USS Sara Thompson (AO-8)

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USS Sara Thompson
USS Sara Thompson at anchor
Career (US) 46px Union Navy Jack 100x35px
Namesake: named Sara Thompson at request of previous owner
Ordered: as German civilian oil tanker Gut Heil
Builder: William Armstrong, Mitchell and Co.
Launched: in 1888 as the German mercantile tanker Gut Heil
Completed: in 1888 at Newcastle, England
Acquired: 8 August 1918
Commissioned: 17 September 1918 as USS Sara Thompson (ID-3148)
Decommissioned: 21 July 1933
Reclassified: as AO-8, 17 July 1920
Struck: 12 December 1933
Honors and
World War I Victory Medal (with Atlantic Fleet clasp)
Fate: sold on 9 August 1934 in Manila
General characteristics
Displacement: 2,691 tons dockside
Tons burthen: 5,836 tons fully loaded
Length: 321 ft (98 m)
Beam: 40 ft 3 in (12.27 m)
Draft: 22 ft (6.7 m)
Propulsion: steam engine, one shaft
Speed: 9 kts
Complement: 67

USS Sara Thompson (SP-3148/AO-8) was a tanker in the United States Navy. She was purchased at the start of World War I by the U.S. Navy and served as a tanker supporting American troops in Europe. Post-war she operated in the Pacific Ocean, supporting Navy operations in the Guam, China, and the Philippines. Because of her age and deteriorating condition, she spent her final days as a receiving hulk in the Philippines.

Built in England as Gut Heil

Sara Thompson was built during 1888 by William Armstrong, Mitchell and Co., Newcastle, England, as the German merchant tanker Gut Heil, and was sold to a United States firm in 1912, retaining her original name. Accidentally lost on the Mississippi River during 1914, Gut Heil was raised during 1917 and repaired.

Acquired by the U.S. Navy

She was purchased on 8 August 1918 for United States Naval service from J. W. Thompson of New York, and renamed Sara Thompson on 7 September 1918 at the request of her former owner. Sara Thompson was commissioned on 17 September 1918 at New Orleans, Louisiana with Lt. Cmdr. Frederick S. Hayes, USNRF, in command.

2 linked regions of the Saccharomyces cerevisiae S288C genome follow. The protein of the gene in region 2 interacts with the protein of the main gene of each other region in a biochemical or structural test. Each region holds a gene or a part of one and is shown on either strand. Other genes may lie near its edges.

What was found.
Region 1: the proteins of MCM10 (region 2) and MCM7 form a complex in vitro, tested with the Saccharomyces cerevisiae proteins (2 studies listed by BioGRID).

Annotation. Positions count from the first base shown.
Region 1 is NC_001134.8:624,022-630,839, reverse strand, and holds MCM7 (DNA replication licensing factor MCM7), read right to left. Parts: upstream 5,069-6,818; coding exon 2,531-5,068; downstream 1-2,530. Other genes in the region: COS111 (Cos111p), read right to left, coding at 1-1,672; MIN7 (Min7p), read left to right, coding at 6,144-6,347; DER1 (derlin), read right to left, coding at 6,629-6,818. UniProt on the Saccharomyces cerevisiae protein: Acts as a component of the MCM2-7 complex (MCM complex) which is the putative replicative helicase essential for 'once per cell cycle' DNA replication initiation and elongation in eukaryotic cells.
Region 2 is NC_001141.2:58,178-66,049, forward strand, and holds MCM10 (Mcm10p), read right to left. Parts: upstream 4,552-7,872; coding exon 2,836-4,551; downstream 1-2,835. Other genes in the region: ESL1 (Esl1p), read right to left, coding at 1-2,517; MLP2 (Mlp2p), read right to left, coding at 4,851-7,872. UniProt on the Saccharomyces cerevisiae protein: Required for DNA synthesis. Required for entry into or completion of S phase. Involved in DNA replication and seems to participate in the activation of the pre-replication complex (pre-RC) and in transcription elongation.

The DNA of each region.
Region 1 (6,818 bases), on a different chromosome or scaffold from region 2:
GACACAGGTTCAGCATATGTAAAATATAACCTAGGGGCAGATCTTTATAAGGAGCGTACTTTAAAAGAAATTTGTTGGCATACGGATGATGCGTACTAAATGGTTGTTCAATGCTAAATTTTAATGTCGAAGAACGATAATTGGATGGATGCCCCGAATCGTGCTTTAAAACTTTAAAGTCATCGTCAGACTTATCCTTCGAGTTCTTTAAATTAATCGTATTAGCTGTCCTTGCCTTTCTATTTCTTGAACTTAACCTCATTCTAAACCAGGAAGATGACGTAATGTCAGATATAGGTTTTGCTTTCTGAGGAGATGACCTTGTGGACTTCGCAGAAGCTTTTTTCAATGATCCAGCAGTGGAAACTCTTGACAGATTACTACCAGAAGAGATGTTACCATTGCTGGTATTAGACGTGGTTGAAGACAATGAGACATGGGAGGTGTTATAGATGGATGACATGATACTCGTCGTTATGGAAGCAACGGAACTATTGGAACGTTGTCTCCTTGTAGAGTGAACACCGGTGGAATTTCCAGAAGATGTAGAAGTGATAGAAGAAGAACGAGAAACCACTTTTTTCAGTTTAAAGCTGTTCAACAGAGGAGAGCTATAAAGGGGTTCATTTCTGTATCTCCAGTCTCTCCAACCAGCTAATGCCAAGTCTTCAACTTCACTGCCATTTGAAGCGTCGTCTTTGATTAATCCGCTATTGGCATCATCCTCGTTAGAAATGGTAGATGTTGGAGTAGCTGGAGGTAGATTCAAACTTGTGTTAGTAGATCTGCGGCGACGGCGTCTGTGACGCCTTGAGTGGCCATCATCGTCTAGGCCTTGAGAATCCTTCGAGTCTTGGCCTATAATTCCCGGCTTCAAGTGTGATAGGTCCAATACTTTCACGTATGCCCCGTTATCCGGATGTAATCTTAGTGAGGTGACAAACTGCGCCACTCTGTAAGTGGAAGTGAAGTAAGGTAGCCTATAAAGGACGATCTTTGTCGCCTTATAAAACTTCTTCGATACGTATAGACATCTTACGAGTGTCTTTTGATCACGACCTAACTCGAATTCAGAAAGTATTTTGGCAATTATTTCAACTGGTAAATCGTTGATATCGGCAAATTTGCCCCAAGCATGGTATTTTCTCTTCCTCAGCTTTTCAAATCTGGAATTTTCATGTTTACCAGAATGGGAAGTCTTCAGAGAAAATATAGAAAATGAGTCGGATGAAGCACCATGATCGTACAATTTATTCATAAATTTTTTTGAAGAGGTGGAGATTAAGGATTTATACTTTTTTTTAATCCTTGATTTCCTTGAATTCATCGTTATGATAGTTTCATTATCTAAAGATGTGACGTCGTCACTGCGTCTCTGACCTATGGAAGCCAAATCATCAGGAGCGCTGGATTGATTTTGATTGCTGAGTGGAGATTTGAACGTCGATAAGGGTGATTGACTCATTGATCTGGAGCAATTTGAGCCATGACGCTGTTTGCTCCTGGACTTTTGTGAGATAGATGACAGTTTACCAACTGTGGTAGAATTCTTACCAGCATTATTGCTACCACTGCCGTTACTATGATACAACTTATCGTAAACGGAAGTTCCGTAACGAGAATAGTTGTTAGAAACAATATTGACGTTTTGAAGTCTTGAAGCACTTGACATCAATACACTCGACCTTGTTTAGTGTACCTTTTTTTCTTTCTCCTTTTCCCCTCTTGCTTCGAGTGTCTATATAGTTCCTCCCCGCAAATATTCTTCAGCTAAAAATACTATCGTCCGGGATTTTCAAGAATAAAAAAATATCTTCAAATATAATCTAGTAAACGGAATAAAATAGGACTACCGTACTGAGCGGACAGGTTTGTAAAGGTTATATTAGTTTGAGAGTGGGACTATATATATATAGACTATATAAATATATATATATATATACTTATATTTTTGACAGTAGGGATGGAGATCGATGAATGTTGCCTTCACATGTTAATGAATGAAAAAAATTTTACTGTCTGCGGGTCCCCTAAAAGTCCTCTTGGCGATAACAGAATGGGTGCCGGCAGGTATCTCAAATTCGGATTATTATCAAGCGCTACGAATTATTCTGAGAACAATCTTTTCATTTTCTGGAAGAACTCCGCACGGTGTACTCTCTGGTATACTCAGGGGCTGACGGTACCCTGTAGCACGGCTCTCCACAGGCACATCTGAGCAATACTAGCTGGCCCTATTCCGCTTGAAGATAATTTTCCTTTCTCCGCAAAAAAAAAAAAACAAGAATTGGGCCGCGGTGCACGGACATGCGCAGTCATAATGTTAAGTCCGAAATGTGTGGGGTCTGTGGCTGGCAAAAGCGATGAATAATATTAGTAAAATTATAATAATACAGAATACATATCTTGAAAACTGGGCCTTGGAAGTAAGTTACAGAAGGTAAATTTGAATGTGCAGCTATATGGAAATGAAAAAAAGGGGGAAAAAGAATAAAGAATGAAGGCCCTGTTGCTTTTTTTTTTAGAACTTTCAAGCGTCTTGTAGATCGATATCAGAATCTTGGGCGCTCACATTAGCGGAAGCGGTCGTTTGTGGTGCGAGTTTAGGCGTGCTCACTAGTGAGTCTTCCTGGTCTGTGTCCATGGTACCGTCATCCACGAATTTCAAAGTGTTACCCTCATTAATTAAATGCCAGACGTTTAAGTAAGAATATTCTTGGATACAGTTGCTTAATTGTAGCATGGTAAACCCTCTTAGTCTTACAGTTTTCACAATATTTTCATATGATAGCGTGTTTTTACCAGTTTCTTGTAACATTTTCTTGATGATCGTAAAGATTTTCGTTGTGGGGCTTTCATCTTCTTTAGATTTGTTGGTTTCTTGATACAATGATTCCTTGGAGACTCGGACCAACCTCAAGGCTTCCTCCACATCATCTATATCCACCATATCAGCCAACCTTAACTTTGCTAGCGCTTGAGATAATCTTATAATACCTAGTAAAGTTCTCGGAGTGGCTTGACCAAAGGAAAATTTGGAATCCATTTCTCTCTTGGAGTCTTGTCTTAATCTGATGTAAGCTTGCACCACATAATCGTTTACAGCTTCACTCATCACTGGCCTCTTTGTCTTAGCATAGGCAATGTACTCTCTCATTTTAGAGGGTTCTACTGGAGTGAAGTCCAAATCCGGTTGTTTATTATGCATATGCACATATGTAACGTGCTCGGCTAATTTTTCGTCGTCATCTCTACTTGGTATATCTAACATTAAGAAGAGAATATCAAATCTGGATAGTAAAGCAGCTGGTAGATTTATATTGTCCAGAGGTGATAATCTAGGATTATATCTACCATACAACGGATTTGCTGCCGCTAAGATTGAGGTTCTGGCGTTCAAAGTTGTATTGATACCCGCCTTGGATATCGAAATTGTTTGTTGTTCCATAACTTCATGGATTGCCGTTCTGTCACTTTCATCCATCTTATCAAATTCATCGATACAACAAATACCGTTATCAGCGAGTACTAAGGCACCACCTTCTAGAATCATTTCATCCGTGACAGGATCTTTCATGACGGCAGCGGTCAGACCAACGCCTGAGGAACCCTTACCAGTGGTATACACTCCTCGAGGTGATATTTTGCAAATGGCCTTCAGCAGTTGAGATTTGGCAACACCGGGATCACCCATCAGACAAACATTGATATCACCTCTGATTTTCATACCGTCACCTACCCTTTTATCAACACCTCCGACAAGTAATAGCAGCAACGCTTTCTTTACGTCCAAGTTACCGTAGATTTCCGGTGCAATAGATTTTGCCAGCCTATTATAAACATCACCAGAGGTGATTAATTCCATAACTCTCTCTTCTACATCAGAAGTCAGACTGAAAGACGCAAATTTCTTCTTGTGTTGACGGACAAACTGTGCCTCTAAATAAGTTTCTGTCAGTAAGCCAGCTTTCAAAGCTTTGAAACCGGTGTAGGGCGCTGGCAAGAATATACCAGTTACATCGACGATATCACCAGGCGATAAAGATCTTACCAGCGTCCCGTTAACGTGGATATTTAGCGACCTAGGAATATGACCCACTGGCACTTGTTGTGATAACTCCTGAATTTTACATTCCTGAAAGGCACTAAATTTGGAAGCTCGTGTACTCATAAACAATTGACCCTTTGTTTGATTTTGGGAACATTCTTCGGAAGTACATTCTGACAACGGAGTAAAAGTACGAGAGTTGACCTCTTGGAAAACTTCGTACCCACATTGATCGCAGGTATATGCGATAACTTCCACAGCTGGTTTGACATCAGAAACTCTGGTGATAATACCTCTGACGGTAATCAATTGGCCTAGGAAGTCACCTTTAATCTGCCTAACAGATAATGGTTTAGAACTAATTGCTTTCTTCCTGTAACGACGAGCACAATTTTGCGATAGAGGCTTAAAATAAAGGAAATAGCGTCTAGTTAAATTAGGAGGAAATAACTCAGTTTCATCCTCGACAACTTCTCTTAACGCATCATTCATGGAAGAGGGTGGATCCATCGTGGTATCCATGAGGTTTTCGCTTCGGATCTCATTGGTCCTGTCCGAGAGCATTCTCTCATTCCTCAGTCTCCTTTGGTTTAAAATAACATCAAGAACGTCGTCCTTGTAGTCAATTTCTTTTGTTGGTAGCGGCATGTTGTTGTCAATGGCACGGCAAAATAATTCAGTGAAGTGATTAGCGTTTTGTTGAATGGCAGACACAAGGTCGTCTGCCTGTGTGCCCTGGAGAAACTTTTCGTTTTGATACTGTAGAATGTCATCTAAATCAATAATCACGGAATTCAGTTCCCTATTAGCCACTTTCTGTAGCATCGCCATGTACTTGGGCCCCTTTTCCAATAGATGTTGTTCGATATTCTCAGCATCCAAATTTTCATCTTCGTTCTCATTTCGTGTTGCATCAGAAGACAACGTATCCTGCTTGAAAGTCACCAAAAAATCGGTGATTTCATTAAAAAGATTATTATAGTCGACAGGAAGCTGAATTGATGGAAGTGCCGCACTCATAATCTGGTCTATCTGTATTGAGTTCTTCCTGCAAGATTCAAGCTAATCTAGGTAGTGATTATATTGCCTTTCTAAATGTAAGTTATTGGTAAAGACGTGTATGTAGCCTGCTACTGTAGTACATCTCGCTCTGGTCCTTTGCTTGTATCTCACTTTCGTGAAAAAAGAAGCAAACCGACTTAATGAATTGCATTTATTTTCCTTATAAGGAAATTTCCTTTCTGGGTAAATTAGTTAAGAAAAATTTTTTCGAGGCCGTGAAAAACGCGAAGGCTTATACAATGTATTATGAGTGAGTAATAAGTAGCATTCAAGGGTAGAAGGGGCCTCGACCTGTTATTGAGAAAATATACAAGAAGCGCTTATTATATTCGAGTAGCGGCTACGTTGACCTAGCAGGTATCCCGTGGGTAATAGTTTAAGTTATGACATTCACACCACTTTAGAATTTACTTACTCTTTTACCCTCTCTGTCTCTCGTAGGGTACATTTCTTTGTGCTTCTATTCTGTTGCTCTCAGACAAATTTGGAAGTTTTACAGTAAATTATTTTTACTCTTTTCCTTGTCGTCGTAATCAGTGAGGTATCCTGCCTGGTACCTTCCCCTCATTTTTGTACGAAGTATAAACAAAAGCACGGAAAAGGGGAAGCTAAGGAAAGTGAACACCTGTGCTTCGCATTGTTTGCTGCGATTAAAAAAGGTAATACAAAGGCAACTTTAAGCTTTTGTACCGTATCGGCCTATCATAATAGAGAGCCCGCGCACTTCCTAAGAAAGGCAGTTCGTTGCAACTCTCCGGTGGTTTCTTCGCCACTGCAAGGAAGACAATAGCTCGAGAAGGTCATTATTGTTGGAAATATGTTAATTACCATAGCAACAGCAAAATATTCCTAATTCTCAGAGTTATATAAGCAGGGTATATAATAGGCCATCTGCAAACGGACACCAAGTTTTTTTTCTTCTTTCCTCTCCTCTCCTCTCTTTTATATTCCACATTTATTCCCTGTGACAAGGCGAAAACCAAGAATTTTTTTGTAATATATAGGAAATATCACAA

World War I service

Assigned to the Naval Overseas Transportation Service (NOTS), Sara Thompson transported fuel oil from Baton Rouge, Louisiana, Port Arthur, Texas, and Hoboken, New Jersey, to Boston, Massachusetts and Bermuda into February 1919.

Arriving on 4 March 1919 at Ponta Delgada, San Miguel, Azores, she was detached from NOTS on the same day and assigned to the Train, Atlantic Fleet. Sara Thompson remained at Ponta Delgada as station tanker until 7 September 1919 when she sailed for the Philippine Islands. Calling at Gibraltar, Suez, and Colombo, the tanker arrived in Manila Bay on 9 November 1919 for permanent assignment as fuel storage ship at the Cavite Navy Yard.

Post-war service

File:USS Sara Thompson deck view.jpg
1920s deck view of USS Sara Thompson.

Sara Thompson steamed to Apra Harbor, Guam, during April 1920 to refuel units of Destroyer Division 13, before returning to Cavite on 7 May 1920.

She was classified AO-8 as an oiler on 17 July 1920. She steamed northward to Chefoo, China, twice during 1920, operating with ships of the U.S. Asiatic Fleet before returning to Manila Bay on 12 October.

Sara Thompson continued local operations with Cavite-based destroyer forces into November 1921.

Inspection of her deteriorating engines led to Sara Thompson being placed in reduced commission "in ordinary" on 8 December 1921 for duty only as a floating storage vessel for fuel and diesel oil.

Service as a receiving hulk

She remained in service into the 1930s, being designated the Receiving ship at Cavite on 6 January 1930 with her commanding officer also commanding the Receiving Station ashore.

Final decommissioning

Sara Thompson was decommissioned on 21 July 1933 and struck from the Navy list on 12 December 1933. Her hulk was sold on 9 August 1934 to Alberto Barrette of Manila.